Craib said cutting herself off from her phone would be like cutting a lifeline, especially during COVID. “Virtual connection has been part of my life since I was logging on to MSN Messenger when I was in elementary school. I got my Facebook account when I was 13. I don’t know how not to connect with people this way. But I also understand it’s playing on my vulnerabilities, and that’s a fine line to walk.”

Dobson advocates education as the most powerful tool we have — especially for parents of young people. He urges parents to learn about social media and to openly discuss the content their children are seeking, teaching them from an early age how to be critical consumers. “Having them ask, ‘What is the purpose of this image?’ And then, ‘How does it make me feel?’ gives them an opportunity to see if their thoughts are being distorted by unhealthy, unrealistic standards of beauty or accomplishment, for example.”

He also advocates clear boundaries that, he readily admits, won’t necessarily be easy to enforce.

“Some obvious ones for me are no phones in the bedroom, time-limited access to phones and computers, and pursuing other activities that give you an endorphin rush that’s earned without strings attached.”

Learning an instrument, exercising, going for a walk, or having a meaningful conversation with a close friend are social media alternatives that give our brain a feel-good boost, without the inevitable crash.

But for Craib, the work she does as an artist keeps her tethered to the platform she finds most problematic. “Instagram is a natural place to showcase my art, which I love making. But it’s also a forum where you can start to feel unseen, drowned out, or less prolific. I suppose in that way it’s a bit like having a frenemy. On the one hand, you’re able to put yourself out into the world. And, on the other, the world is there to respond.”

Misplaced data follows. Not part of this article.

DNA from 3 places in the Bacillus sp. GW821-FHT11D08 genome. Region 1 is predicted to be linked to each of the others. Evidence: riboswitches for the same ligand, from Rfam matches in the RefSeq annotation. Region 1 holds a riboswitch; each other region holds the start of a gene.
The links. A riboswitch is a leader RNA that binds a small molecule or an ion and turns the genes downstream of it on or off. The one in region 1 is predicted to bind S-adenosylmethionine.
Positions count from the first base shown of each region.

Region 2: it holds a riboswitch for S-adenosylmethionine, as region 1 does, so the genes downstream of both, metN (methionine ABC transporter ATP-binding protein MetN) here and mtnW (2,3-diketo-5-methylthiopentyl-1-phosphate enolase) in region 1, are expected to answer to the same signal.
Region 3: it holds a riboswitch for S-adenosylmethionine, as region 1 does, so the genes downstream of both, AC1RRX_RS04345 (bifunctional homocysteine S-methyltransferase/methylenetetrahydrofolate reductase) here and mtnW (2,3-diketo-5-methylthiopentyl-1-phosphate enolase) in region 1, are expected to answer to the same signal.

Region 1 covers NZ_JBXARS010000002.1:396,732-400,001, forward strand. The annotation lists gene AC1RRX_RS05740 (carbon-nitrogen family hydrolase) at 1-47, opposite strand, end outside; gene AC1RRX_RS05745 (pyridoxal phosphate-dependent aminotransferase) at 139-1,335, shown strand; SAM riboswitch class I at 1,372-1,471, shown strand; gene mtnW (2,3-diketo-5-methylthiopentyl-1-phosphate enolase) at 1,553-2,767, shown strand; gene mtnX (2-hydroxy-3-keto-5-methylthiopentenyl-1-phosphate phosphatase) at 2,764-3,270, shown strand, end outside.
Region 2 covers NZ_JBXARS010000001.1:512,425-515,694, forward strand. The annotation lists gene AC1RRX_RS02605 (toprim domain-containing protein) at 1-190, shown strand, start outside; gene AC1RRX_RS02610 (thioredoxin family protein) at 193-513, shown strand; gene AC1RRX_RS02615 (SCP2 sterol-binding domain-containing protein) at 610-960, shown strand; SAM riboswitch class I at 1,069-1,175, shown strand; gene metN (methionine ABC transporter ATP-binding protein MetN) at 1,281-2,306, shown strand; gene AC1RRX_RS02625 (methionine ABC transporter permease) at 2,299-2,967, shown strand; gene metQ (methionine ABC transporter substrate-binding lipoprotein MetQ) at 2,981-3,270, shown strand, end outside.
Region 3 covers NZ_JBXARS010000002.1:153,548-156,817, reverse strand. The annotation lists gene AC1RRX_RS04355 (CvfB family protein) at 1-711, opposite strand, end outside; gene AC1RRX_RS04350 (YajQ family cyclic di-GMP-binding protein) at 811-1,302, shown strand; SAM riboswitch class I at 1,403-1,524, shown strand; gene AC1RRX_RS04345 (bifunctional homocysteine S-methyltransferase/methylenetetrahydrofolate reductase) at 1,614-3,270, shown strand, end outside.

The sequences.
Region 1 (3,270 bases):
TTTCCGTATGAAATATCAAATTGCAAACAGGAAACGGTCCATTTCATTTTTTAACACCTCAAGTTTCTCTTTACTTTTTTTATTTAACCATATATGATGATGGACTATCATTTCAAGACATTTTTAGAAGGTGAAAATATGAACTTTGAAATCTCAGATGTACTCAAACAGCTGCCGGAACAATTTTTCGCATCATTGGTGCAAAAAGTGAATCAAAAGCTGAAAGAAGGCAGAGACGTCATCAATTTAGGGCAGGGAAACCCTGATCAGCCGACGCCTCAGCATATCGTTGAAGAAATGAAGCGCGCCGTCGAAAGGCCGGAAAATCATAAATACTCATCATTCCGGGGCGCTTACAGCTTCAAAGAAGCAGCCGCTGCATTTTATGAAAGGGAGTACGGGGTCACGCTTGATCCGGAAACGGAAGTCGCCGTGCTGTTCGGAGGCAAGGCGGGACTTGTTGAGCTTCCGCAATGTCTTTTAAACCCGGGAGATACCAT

Taming the beast
But for April Yorke, there are ways to tame the beast. During her time as the Mental Health Commission of Canada’s manager of digital marketing, she has mastered the skill of making social media work for her, rather than the other way around. And she’s quick to point out that using the platforms can also have positive mental health benefits.

“One of the best things about social media is that it lets you home in on your interests. If you love puppies, fly fishing, and knitting, you can bet you are going to see puppies and fly fishing and knitting, morning till night.”

But if you sense that the algorithm has turned against you (when #HowToLoseFivePounds is all the content you see), Yorke recommends turning the algorithm to your advantage. “Start searching for what makes you happy. When you find it, make sure you like, follow, subscribe, and comment — any action you can take to engage with it. It won’t take long for the algorithm to pick up on where your new interests lie and start pushing you in that direction.”

And if you are still seeing something you don’t like? “Report it. Block the account. Social media gives you those options because they don’t want to show you stuff you don’t want to see and eventually lose you as a customer. Complete the feedback loop by also making it clear what you don’t want.”

Craib is also a proponent of this approach. “I’ve given Twitter a list of words or phrases or subjects a mile long that I am not interested in reading about ad nauseam. It’s not perfect, but it’s a step in the right direction.”

Dialing it back
If those two options aren’t enough, Yorke has another idea. “Act like a feuding celebrity and take yourself back to zero. Unfollow absolutely everyone you are currently following. Remove your own posts and photos that you no longer wish to see.”

Yorke has a friend who took a multi-year break from social media. When he made his return, he used only one network and carefully curated who he was following.

“Now,” said Yorke, “using social media makes him feel inspired in a way that it never did before.”

It’s not usual to see articles recommending strategic avoidance or deleting apps altogether. While that may be the right move for some — it’s not really an option for social media managers or people like Craib, who are required to leverage the connectivity of social media to showcase their work or run a business.

But as Yorke said, “Once you winnow down your list of follows, it doesn’t take as long to ‘get caught up’ (whatever that means), so you spend less time on the app. Now I mostly see my close friends and ads for travel bags with lots of pockets — an important reminder that a big wide world beyond the screen is out there.”

Illustrator: Holly Craib   https://www.hollcee.com/

The views and opinions expressed in this article are those of the author(s) and do not necessarily reflect the official policy of the Mental Health Commission of Canada.